COVID-19 sequences from around the world are assembled by UCSC researchers into a phylogenetic tree that shows the evolutionary history of the virus.
As of June 16, 2022, there were 10,594,265 sequences displayed in the UShER COVID-19 phylogenetic tree.
10 million sequences of COVID-19’s genomic code have now been organized into a phylogenetic tree in the UC Santa Cruz SARS-CoV-2 Browser, which is the largest tree of genomic sequences of a single species ever assembled. This accomplishment is impressive for both the computer engineering feat of processing such a massive amount of data and the incredible dedication and coordination of the researchers involved.
“It is an astounding thing that has happened there,” said Clay Fischer, Project Manager for the UCSC Genome Browser.
All of these sequences are assembled by the researchers into a phylogenetic tree that shows the evolutionary history of the virus, with different branches representing the lineages that have mutated throughout the pandemic. This tree is powered by a software tool called UShER that was developed at the UC Santa Cruz Genomics Institute and is hosted on the UCSC Genome Browser website.
Many hands from around the world have brought the Genomics Institute these 10 million sequences that live on the UShER tree. Clinicians worldwide have administered tests to be sent off to local labs, which then sent the samples on for sequencing. Once they are sequenced, they become digital files that are uploaded to databases for genomic information such as GISAID, GenBank, or the COG-UK database.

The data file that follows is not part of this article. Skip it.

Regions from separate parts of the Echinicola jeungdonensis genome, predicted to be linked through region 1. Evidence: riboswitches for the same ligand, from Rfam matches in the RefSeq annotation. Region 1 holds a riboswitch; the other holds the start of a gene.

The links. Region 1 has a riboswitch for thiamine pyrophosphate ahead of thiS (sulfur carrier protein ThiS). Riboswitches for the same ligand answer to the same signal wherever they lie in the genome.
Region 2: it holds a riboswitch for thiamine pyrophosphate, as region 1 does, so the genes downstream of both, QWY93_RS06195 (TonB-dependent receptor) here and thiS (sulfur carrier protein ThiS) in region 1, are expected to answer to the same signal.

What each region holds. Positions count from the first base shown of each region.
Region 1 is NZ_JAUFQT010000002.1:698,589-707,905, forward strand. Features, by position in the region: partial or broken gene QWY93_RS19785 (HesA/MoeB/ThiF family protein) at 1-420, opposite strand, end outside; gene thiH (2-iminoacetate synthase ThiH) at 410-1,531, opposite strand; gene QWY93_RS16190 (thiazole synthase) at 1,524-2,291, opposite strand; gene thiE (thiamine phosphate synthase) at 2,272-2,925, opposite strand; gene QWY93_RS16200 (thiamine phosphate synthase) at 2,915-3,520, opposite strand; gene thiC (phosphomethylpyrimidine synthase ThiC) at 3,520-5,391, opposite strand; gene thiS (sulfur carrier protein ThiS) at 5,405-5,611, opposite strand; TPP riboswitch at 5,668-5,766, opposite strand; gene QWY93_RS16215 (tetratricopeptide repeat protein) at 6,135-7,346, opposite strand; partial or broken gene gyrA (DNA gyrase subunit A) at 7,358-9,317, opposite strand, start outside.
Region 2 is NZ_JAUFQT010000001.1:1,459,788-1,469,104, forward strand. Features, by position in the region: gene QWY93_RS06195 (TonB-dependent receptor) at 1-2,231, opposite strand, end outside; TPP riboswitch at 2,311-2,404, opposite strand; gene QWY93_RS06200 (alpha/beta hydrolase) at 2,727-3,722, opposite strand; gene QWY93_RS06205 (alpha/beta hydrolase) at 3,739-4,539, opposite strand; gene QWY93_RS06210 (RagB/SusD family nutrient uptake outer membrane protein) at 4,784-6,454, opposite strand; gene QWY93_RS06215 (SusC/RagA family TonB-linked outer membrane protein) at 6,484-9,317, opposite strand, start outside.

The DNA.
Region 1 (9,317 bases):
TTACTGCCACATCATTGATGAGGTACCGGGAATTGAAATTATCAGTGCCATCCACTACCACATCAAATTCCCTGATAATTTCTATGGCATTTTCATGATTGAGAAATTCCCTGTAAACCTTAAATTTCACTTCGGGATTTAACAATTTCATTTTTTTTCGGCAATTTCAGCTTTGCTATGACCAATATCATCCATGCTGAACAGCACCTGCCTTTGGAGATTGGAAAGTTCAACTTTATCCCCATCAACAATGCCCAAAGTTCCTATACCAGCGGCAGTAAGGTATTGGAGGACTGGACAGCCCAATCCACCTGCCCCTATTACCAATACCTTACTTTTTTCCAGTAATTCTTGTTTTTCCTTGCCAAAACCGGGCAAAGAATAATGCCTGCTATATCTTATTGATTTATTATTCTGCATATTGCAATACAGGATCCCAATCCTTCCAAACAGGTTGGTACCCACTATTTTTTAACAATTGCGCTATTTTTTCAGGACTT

Angie Hinrichs, a senior software architect at the UCSC Genome Browser and self-described “data wrangler,” built a pipeline to pull these sequences into the UShER tree automatically. But this process was complicated as some databases, like GISAID, had restrictions that necessitated the manual download of sequences.
“For the first half of 2021, I would download them every night before bed,” Hinrichs said.
Hinrichs has worked at the UCSC Genome Browser for twenty years. She keeps a low profile, usually preferring to work behind the scenes than in the spotlight. But according to her colleagues, her work curating the tree of COVID-19 genomes and coordinating with the CDC and other health organizations has been of great importance to the pandemic relief effort. She is a part of the Pango team of volunteers who have been monitoring virus sequences to identify new variants. She takes on the ongoing, daily maintenance of updating and annotating the UShER tree, which recently became the default software used by the Pangolin tool, a system used by health officials worldwide to track the spread of variants in their community.
UShER was created early in the pandemic, when researchers at the UC Santa Cruz Genomics Institute recognized that tracing the evolution of a quickly evolving global pathogen like COVID-19 would require a phylogenetic tree that was able to handle an unprecedented amount of data. So, the Genomics Institute’s scientific director David Haussler gathered together a team to focus on pathogen genomics, led by Assistant Professor of Biomolecular Engineering Russell Corbett-Detig and including then-postdoc Yatish Turakhia. Turakhia originally wrote the UShER software, which has the ability to rapidly add a new genome sequence to a very large tree of genome sequences.